I am going to start a new religion where I quote from French dystopian graphic novels and wear Asher Levine.
Bande-dessinée related: To the French, comic books are serious business.
France's experimental-comic-book movement, OuBaPo, has been trying to revolutionize the genre for two decades.
OuBaPo's members produced one book that could be read back-to-front; another that boiled down the 4,300 pages of Marcel Proust's voluminous "In Search of Lost Time" to six drawings; and one that told a single story—of how a man went to get something from the refrigerator—in 99 different ways.
Details of Blood & Chrome, i.e. Syfy’s next furball, have been made public.
Set during the 10th year of the First Cylon War, Blood and Chrome follows an inexperienced young viper pilot who finds himself assigned to the newest battlestar in the Colonial fleet … the Galactica. A recent academy graduate, Adama is described as a cocky and fearless jock akin to Tom Cruise’s character in Top Gun. The young version of Edward James Olmos’ character was portrayed by Nico Cortez in the 2007 television movie Battlestar Galactica: Razor.
We have at least been spared the pod racing portion of Adama's biography.
"Today...no performance can be without its control screen video...its goal is to be hooked up to itself...the mirror phase has given way to the video phase. What develops around the video or stereo culture is not a narcissistic imaginary, ...but an effect of frantic self-referentiality, a short-circuit which immediately hooks up like with like, and, in doing so, emphasizes their surface intensity and deeper meaninglessness."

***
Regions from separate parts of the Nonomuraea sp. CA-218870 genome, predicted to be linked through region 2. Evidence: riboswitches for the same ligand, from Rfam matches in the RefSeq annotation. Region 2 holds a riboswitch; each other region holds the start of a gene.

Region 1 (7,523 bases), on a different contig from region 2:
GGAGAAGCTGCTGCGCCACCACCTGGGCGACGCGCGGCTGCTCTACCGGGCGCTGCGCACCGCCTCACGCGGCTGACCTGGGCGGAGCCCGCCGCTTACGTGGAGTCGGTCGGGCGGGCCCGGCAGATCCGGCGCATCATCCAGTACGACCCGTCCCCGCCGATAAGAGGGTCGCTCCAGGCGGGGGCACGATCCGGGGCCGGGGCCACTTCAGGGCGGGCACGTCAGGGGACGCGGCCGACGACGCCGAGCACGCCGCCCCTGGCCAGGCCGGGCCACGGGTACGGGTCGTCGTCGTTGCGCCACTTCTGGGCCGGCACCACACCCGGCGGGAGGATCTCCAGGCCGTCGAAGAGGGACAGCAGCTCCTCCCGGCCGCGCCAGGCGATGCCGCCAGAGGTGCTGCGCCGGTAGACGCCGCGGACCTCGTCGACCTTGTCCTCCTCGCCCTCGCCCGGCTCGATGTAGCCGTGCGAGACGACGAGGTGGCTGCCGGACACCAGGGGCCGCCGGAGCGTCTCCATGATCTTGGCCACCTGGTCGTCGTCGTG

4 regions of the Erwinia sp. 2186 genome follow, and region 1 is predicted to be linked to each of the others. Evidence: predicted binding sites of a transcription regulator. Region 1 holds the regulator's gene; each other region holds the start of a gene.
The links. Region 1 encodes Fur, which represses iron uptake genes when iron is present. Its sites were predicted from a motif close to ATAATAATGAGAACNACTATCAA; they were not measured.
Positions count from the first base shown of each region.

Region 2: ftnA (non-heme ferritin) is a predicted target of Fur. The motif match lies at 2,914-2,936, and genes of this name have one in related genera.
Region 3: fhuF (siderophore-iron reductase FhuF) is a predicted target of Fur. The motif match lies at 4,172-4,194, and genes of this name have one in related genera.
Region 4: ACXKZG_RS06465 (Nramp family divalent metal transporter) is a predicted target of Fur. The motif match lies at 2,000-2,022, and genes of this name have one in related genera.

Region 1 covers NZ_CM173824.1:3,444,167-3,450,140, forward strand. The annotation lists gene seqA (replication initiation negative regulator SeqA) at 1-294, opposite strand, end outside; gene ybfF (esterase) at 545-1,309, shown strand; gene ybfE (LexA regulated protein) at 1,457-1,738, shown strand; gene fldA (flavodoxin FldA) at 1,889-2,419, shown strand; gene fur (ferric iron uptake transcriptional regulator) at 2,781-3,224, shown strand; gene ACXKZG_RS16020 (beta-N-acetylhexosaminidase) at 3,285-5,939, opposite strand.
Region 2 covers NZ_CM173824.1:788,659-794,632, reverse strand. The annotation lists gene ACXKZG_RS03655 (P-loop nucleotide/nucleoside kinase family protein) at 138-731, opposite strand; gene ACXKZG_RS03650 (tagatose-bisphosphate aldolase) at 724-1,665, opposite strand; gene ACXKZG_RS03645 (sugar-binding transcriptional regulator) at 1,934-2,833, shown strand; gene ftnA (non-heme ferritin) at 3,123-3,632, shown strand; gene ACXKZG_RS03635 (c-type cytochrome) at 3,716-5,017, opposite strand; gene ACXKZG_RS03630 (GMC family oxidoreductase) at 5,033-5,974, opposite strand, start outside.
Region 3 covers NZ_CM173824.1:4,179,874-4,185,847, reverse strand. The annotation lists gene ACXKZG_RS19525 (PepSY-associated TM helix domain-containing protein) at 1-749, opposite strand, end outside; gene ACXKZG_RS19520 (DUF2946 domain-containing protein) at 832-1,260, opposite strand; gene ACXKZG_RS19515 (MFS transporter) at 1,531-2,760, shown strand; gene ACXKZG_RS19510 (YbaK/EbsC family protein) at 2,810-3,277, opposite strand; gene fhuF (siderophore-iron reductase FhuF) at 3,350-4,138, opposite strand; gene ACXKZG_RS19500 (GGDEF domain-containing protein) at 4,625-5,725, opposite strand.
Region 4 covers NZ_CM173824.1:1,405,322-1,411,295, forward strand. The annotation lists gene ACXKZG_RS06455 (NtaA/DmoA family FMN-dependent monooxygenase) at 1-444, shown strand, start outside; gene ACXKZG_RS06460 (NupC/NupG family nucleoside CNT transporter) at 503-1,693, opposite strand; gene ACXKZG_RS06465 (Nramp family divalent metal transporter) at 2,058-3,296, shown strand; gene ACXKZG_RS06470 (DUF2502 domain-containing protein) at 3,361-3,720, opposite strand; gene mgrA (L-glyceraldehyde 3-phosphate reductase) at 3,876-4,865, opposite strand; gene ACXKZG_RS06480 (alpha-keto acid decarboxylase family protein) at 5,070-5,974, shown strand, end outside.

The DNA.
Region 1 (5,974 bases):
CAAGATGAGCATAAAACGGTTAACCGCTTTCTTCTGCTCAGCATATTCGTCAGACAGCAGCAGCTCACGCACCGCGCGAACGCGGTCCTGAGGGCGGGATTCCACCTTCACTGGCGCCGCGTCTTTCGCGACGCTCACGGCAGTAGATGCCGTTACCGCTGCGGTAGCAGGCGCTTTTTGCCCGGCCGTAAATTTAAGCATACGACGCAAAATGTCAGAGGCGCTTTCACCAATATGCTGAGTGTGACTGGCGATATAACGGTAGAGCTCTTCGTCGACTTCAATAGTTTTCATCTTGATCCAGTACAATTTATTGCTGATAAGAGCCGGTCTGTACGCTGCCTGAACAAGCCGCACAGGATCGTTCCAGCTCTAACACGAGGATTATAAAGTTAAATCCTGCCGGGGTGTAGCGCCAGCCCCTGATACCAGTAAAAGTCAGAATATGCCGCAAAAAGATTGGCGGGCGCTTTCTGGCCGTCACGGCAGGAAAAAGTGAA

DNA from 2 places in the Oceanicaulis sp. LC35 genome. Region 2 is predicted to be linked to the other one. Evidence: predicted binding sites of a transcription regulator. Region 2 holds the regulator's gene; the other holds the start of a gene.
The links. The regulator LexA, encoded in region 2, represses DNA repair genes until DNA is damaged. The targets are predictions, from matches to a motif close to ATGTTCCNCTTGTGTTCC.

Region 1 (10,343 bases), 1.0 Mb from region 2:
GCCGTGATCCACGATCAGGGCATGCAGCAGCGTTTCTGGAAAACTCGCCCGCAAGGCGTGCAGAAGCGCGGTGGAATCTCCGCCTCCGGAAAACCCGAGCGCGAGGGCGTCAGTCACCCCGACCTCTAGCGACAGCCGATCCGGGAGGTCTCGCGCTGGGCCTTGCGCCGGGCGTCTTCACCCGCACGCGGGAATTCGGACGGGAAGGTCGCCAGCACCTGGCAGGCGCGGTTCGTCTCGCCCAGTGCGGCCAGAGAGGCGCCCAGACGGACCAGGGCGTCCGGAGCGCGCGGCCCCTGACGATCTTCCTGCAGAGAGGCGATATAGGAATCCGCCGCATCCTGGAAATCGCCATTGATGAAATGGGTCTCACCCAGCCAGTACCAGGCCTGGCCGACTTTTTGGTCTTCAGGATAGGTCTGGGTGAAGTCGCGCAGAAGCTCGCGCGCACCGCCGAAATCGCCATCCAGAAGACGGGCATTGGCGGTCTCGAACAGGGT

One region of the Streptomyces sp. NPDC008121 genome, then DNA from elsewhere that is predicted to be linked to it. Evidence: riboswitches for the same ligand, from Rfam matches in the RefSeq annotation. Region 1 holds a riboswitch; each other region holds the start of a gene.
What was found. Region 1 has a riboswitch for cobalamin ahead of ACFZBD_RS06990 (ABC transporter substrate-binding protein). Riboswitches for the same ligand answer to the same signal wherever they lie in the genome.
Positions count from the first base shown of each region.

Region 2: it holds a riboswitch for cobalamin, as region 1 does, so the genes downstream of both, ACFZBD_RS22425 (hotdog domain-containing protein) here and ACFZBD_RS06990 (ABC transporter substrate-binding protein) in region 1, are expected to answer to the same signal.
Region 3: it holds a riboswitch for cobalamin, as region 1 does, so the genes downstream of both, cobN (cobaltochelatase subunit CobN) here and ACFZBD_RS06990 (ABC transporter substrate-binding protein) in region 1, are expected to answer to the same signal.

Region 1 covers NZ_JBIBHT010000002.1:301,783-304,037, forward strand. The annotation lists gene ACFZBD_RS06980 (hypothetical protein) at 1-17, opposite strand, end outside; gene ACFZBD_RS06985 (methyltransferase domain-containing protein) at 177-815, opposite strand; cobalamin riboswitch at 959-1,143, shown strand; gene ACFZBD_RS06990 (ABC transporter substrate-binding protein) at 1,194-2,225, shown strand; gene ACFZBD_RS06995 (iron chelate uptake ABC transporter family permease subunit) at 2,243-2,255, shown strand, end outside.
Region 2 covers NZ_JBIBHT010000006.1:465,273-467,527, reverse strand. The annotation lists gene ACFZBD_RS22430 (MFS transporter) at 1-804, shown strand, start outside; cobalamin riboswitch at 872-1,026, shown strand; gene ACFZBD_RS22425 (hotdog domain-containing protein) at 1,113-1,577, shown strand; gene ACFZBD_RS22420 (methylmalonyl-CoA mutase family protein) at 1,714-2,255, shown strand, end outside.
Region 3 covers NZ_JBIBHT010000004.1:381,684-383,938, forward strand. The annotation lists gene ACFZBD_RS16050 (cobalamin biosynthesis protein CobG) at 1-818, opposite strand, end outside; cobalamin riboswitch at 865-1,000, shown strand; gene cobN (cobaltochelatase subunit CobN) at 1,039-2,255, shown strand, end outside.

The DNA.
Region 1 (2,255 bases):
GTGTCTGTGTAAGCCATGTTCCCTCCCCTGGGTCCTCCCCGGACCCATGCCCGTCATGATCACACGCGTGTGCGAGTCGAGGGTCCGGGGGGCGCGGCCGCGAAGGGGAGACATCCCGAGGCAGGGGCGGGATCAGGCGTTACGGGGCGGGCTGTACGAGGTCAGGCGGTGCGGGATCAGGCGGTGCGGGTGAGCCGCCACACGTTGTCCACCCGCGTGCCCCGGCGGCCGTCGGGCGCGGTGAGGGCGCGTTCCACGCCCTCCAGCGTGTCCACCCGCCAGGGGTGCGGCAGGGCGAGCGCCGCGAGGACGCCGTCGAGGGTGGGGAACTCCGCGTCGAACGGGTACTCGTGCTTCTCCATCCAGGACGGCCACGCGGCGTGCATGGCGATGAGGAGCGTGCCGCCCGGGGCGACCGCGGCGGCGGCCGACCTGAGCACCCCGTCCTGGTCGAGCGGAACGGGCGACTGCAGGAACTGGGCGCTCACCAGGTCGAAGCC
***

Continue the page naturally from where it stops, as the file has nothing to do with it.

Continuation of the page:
— Jean Baudrillard (America)
"Part of the reason I find Game Dev Story so frustrating (and fascinating) is because of how it seems to teeter on the border between simulation and commentary."
Game Dev Story is as meta as videogames come these days. At first glance, it’s a game about making games. At length, it’s a grueling simulation so surprisingly effective that it seems to evoke a form of interactive commentary on the politics of today’s electronic entertainment. But more importantly, it’s convinced me of one thing: I will never, ever work in the videogame industry.
Take away thought: Perhaps the mistake is the think the video game industry is about companies rather than expertise. Think instead of your company as the flag you fly for the life of a project or, if you are fortunate, the life of your IP. The brand you need to sell isn't your company's, it's your own.
[Keanu] Reeves revealed that he met with the Wachowskis around Christmas. They told him that they completed script treatments for two more "Matrix" installments. They are planning to make the films in 3D and have already met with James Cameron to discuss the advantages and disadvantages of the technology.